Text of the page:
Photo of homeless man lies on the street in the shadow of the old building

Federal government targets assistance for unsheltered homelessness

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As more people have found themselves homeless and without shelter over the last few years, the federal government is taking unprecedented action to address the growing nationwide problem.

HUD announces major funding for unsheltered homelessness

The Biden administration recently announced the availability of funding to address unsheltered homelessness nationwide. This is the first time that the federal government has targeted funding specifically to help people living on the streets and in encampments.

This is the first time that the federal government has targeted funding specifically to help people living on the streets and in encampments.

The Department of Housing and Urban Development (HUD) released a $365 million funding package with its “Initiative for Unsheltered and Rural Homelessness.” The package includes grant funding and new Section 8 Housing Choice Vouchers.

HUD announced that $302 million will support Continuum of Care Program grants. These grants help local Continuum of Care partners around the country. This money pays for outreach, permanent supportive housing, and supportive services.

The grants will last for 3 years. After that, these programs and projects will be eligible for funding through the regular Continuum of Care process.

$54.5 million of the grant funding will be set aside for rural areas. Many rural places have people experiencing homelessness but they are often less visible. These funds will help rural communities create strong shelter, housing, and service networks to help people get into stable housing.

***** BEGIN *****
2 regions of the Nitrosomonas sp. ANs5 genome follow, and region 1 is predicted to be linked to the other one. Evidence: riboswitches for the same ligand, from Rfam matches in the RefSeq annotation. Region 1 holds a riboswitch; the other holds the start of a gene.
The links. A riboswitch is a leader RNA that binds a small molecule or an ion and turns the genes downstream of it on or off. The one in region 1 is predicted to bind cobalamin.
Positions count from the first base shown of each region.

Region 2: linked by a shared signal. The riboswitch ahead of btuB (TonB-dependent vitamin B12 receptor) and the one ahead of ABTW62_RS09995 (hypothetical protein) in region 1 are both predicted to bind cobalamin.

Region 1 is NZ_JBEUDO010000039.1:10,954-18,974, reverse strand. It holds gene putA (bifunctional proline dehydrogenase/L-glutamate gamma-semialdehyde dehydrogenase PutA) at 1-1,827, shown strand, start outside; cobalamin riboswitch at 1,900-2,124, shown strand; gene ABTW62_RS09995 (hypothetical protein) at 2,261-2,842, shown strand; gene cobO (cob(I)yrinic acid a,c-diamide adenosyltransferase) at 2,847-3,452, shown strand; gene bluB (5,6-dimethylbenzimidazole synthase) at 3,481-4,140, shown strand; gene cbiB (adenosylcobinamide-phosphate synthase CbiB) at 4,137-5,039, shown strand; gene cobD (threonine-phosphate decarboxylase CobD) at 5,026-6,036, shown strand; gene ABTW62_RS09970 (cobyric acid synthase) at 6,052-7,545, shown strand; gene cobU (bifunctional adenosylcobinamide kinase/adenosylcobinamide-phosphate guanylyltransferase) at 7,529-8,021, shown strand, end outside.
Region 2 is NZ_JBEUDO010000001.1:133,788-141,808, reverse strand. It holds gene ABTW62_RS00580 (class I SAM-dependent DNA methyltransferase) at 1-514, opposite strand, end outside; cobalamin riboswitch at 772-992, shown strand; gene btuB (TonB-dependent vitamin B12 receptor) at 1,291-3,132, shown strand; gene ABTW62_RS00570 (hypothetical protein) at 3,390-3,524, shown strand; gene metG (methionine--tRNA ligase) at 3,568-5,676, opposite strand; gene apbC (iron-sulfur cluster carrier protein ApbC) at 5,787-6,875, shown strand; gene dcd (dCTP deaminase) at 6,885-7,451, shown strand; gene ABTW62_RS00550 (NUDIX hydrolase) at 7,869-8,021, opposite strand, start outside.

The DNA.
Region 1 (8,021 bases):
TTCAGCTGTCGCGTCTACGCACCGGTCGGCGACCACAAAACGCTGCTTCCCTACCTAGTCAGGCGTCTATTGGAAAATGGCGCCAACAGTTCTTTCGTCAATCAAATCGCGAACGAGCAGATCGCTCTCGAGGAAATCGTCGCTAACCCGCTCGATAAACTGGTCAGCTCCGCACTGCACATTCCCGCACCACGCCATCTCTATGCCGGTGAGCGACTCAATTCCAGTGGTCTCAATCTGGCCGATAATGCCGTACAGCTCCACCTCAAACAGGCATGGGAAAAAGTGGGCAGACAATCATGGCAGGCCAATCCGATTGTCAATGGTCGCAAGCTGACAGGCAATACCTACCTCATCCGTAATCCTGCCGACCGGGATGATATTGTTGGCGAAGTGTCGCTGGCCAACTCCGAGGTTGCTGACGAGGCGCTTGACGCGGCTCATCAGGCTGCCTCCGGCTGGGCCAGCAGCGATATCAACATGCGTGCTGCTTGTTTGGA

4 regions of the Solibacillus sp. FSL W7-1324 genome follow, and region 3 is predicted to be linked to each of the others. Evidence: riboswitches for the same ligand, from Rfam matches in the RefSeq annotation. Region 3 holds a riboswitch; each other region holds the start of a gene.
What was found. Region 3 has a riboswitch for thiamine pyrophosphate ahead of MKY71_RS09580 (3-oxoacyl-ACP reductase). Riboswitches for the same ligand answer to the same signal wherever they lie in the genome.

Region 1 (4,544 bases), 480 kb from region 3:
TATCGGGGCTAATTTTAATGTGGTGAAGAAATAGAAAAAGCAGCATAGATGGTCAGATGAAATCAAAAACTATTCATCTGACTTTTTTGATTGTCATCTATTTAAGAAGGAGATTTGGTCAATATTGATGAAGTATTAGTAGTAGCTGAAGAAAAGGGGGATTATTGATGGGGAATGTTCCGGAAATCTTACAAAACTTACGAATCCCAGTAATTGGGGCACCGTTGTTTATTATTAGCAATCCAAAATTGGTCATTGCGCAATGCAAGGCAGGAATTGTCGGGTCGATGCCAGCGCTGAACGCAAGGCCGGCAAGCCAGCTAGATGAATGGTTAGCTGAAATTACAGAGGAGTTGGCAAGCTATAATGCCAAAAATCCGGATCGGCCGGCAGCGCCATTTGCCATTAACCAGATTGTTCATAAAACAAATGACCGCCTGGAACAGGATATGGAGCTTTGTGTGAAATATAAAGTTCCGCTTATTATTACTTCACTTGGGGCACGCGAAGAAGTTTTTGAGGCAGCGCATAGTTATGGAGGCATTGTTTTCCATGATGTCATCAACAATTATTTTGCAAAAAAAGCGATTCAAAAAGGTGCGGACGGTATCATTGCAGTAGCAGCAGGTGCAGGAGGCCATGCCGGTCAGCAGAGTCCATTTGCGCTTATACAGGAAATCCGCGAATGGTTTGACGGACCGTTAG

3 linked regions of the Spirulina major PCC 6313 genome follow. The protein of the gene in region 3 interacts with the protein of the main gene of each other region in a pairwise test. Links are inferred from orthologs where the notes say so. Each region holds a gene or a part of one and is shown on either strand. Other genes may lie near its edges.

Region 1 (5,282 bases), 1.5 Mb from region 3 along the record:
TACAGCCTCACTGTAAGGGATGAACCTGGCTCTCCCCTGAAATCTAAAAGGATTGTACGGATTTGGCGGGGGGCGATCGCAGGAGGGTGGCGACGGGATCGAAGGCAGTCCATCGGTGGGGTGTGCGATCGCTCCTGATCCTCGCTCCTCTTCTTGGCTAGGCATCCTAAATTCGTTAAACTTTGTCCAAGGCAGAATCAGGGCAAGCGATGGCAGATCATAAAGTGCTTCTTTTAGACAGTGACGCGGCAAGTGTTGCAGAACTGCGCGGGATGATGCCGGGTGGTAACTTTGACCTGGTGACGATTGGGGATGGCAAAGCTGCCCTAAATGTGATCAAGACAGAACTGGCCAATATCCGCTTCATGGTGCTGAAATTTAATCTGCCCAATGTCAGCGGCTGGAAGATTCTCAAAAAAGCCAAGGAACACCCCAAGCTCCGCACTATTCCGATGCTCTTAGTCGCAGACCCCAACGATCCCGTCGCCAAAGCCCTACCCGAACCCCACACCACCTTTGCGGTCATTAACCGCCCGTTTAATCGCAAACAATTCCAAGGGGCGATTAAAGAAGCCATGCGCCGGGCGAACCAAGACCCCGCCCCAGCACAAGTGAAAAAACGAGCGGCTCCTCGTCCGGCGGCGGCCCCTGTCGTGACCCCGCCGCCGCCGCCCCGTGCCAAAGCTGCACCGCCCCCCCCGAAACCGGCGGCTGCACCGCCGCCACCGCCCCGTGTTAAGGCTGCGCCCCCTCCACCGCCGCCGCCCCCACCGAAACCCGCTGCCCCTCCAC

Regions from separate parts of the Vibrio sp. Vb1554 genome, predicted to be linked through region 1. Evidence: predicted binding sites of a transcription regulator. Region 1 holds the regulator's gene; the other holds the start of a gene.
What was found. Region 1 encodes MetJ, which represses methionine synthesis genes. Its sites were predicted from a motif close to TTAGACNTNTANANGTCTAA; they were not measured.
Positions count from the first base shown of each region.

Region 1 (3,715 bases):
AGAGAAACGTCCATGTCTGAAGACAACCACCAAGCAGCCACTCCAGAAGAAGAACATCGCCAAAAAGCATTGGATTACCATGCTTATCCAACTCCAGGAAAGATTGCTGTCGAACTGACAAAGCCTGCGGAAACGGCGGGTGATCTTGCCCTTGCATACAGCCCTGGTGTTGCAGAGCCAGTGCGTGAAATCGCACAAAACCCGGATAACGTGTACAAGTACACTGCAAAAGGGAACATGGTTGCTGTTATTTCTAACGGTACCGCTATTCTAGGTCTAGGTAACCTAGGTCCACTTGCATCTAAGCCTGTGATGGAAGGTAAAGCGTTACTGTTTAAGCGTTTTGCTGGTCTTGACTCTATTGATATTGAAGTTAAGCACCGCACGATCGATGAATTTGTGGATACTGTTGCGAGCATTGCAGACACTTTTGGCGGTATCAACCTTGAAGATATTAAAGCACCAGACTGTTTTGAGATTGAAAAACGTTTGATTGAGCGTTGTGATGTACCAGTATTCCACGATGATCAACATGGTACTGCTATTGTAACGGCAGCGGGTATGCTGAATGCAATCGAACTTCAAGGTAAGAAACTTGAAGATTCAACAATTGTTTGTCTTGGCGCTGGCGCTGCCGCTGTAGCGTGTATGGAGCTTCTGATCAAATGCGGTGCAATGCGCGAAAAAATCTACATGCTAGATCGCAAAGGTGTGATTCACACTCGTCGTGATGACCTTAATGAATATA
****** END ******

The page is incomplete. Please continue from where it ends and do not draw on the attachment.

Beyond federal funding, the government is also working to assist unsheltered homelessness with new policymaking. 

New federal guidance will help communities

The U.S. Interagency Council on Homelessness (USICH) recently released a statement on the growing crisis of unsheltered homelessness and encampments. The statement says that unsheltered homelessness was a public health crisis before the pandemic, and is now “growing right before our eyes.”

USICH coordinates the response of all federal agencies with programs that help people experiencing homelessness. This includes HUD, the Department of Health and Human Services, and the Veterans Administration, among others.

The homelessness agency announced it will soon be releasing a set of guiding principles and practices. These will help communities address unsheltered homelessness in general and encampments in particular.

Successful programs around the country have been studied by USICH. They point out that there is no place that has created a perfect system to eliminate unsheltered homelessness, but there are lots of good approaches. 

The new guidance will reflect the key principles USICH has seen when Continuum of Care partners work well together. These networks help more people get to permanent housing when they have:

  • Strong communication between agencies and with homeless residents.
  • A transparent planning process that also includes people experiencing homelessness.
  • Streamlined access to shelter, permanent housing, and healthcare (including mental health and substance use services)

The pandemic has made the affordable housing crisis worse across the nation. As low-income renters lose income because of the pandemic’s economic disruptions, more and more find themselves facing homelessness. 

By coordinating responses across federal agencies, the White House is showing it takes the needs of people living without shelter seriously. HUD’s award of funds will put this planning to work in the places where it is needed most, including rural areas often left behind.

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